They’re acting strangely on a train.
In fact, Ruby and Billy are some of the most disruptive and annoying passengers in cross-country rail history. They get into loud spats. They belly up to the bar car and proceed to get hammered. They’re forever running from car to car. They cause extensive damage to their roomette. Geez, they even jump from the moving train.
I don’t think Amtrak will want them back.
Merritt Wever is Ruby and Domhnall Gleeson is Billy in HBO’s gimmicky but darkly funny and involving new limited series “Run,” created by Vicky Jones and executive produced by Phoebe Waller-Bridge (“Fleabag”), who also has a hilarious cameo as a taxidermist who delights in finding roadkill (don’t ask). When Ruby and Billy were college sweethearts, they made a pact: If one of them ever texted the one-word message “RUN” and the other responded in kind, they’d drop whatever they were doing and meet at a designated spot in New York City.
About 15 years later, Ruby is a harried wife and mother parked outside a big-box store in California, while the Irish-born Billy has become a world-famous inspirational author and speaker. Billy sends Ruby the “RUN” text, and on a mad whim, Ruby texts back and heads to the airport. Sure enough, Billy makes it to New York City as well, and without revealing anything about the state of each other’s lives, they agree to board an Amtrak train bound for Chicago and see where this whole journey takes them, in more ways than one.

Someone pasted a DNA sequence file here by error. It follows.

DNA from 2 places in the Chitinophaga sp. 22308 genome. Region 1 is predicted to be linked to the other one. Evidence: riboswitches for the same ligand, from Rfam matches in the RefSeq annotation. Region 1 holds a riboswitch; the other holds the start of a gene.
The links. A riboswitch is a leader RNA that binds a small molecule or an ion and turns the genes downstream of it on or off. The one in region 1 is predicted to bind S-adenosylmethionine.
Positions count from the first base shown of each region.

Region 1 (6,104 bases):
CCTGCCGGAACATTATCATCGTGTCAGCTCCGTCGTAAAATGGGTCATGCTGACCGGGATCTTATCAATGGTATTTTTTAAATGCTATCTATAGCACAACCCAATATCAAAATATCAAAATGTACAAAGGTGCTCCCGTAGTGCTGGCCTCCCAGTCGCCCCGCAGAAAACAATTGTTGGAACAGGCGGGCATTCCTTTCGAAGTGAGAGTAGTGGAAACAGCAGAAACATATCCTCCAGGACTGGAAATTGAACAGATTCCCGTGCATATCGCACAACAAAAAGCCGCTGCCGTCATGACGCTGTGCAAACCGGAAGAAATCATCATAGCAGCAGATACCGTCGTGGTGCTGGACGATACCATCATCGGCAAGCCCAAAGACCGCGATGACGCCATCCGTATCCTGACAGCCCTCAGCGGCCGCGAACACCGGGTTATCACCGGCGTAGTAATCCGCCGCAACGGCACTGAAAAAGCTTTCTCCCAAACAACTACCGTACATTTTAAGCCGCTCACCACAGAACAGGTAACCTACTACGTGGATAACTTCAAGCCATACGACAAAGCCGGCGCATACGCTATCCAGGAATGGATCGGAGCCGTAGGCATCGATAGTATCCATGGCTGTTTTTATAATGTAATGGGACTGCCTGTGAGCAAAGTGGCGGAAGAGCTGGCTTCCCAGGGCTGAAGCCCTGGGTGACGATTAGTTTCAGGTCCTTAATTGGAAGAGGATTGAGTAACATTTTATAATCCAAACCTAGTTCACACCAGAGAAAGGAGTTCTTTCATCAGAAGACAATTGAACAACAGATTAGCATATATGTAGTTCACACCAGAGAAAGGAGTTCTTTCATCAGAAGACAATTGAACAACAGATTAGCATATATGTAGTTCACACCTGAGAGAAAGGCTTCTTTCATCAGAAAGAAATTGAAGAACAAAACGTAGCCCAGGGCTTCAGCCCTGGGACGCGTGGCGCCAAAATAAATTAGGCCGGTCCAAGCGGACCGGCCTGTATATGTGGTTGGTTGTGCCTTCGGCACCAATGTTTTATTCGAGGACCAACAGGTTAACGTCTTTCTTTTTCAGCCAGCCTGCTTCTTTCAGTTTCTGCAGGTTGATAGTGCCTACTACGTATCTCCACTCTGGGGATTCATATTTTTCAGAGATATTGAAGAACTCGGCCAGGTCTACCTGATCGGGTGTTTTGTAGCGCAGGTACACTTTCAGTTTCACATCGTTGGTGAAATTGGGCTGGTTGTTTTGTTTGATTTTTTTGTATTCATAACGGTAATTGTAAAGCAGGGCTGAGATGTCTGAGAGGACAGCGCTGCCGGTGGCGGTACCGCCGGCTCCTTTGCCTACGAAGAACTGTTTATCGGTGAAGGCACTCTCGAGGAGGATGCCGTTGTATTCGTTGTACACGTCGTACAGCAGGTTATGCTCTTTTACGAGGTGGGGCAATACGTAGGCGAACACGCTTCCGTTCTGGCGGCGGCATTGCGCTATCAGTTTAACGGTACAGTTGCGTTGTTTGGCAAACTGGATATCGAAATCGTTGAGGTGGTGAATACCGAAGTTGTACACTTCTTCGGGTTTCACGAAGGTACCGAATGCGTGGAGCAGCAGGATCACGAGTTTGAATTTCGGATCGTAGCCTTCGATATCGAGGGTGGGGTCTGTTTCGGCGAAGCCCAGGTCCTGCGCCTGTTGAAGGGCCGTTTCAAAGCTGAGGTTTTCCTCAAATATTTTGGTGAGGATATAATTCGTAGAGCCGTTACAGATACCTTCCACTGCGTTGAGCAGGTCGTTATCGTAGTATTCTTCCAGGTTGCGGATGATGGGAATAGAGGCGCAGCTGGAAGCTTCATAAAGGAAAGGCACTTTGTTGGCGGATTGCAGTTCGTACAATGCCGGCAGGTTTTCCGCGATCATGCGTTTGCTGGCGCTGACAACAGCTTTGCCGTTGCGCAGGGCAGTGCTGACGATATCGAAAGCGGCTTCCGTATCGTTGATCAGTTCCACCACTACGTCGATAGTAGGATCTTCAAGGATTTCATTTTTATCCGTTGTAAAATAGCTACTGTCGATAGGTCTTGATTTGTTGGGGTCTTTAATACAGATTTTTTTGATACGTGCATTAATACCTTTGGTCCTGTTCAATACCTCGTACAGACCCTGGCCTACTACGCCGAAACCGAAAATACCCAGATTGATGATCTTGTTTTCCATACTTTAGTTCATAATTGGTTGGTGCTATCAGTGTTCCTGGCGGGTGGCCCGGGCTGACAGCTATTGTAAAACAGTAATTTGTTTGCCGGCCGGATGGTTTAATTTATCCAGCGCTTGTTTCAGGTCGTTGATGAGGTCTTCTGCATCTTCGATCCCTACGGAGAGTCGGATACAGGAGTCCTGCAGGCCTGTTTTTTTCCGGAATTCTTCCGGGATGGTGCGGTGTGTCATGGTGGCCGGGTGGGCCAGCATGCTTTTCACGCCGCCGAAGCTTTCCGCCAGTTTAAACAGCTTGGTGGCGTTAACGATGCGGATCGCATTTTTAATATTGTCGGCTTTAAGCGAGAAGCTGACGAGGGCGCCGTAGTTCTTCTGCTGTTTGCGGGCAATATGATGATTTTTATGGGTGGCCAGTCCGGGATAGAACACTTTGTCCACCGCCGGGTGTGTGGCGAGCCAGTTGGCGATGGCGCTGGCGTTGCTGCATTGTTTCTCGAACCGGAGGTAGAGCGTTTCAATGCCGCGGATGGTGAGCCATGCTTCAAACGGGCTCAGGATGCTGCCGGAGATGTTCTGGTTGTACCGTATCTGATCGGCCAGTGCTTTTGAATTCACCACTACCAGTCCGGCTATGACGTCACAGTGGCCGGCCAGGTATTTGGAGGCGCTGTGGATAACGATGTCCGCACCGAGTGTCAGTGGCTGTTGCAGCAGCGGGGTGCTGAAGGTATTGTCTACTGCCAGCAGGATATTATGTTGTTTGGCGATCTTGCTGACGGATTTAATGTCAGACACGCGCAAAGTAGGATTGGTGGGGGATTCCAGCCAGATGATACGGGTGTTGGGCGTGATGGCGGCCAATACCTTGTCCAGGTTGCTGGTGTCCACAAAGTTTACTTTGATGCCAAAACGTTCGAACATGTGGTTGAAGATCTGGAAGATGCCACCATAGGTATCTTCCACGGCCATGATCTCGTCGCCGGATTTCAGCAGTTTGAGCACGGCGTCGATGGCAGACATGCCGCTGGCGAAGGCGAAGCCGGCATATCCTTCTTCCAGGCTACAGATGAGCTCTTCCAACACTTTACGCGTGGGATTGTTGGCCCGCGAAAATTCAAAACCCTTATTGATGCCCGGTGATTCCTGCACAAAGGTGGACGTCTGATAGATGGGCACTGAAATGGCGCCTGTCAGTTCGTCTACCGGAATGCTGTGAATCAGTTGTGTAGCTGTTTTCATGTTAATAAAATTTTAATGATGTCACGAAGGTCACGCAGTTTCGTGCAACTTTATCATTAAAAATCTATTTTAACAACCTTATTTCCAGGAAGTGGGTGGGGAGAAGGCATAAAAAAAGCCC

The more we get to know Ruby and Billy, the LESS we like them — but to the credit of Wever and Gleeson, we’re keen to see what happens to these two irresponsible narcissists. As you might expect, even as they dance around whether or not they’ll sleep together and begin to share details of their respective lives, neither is being completely honest and there’s a whole mess of trouble closing in from multiple sides. Archie Panjabi shows up as Billy’s longtime assistant, who’s harboring some deep secrets and a stalker-esque obsession with Billy, while Rich Sommer does what he can with a thankless, hapless spouse-on-the-phone role as Ruby’s husband Laurence, who is slow to catch on to what’s really happening.
It takes a while for “Run” to find its footing — is this a drama with comedy, or a comedic farce with drama? — but when events heat up, we get some fantastically funny set pieces, including the brutal demise of one particular player. This is a well-filmed show. The sequences on the train are particularly impressive, as the camera seamlessly stays with Ruby and Billy as they race about, get caught in tight quarters and make that aforementioned leap from the train. Ruby and Billy are smart and calculating, except for the times when they’re careless and reckless. Their rash actions often land them in the boiling water, and it’s a coin flip as to whether we’re rooting for them or the boiling water.